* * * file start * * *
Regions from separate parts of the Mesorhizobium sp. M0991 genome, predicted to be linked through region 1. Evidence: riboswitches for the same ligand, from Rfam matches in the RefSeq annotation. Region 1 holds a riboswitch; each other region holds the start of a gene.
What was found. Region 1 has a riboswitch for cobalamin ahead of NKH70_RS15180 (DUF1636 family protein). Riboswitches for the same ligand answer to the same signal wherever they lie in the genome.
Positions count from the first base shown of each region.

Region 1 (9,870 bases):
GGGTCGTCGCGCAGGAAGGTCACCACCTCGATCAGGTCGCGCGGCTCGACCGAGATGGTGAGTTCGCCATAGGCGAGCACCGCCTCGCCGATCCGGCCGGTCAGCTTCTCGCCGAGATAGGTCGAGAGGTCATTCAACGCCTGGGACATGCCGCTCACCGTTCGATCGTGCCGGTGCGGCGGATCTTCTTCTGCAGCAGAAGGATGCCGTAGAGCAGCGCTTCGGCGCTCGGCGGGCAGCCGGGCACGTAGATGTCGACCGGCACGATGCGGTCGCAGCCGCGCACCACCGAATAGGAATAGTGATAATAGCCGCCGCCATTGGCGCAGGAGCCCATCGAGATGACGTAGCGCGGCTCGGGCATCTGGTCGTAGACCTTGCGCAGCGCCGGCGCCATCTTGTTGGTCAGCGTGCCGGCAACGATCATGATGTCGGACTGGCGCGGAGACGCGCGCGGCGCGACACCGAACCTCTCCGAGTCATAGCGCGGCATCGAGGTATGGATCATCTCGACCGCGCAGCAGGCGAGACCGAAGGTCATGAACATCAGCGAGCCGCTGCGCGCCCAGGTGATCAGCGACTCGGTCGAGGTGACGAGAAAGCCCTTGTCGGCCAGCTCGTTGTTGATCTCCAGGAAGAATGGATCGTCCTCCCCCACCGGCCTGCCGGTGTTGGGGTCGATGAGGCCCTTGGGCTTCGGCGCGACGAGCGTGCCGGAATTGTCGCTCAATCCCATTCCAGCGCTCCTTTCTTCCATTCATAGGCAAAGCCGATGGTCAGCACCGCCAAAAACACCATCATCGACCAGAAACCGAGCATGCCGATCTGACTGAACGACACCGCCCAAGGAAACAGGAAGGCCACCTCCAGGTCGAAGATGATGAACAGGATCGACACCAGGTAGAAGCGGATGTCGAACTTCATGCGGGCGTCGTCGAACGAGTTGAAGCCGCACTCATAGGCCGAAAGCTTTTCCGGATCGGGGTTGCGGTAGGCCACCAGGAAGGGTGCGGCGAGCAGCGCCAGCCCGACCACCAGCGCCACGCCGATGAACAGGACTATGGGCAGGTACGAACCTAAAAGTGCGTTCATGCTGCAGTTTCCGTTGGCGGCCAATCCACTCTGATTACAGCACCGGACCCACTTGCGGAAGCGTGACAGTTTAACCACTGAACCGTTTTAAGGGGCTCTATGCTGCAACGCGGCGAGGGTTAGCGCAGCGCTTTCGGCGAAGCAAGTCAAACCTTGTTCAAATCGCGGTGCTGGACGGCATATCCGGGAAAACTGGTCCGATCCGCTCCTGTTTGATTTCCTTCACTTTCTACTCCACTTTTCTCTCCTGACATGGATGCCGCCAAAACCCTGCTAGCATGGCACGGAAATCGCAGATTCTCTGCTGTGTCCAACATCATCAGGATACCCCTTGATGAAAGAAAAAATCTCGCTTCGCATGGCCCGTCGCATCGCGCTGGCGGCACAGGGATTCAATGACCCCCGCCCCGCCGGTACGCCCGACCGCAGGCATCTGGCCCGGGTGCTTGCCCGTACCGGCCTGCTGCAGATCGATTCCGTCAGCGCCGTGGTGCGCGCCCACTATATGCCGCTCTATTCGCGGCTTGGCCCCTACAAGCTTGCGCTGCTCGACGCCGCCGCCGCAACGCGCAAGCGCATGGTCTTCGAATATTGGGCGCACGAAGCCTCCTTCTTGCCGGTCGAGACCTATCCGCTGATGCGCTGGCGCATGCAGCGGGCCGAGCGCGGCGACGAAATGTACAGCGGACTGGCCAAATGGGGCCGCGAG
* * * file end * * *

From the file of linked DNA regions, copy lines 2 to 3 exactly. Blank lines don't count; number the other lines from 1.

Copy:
What was found. Region 1 has a riboswitch for cobalamin ahead of NKH70_RS15180 (DUF1636 family protein). Riboswitches for the same ligand answer to the same signal wherever they lie in the genome.
Positions count from the first base shown of each region.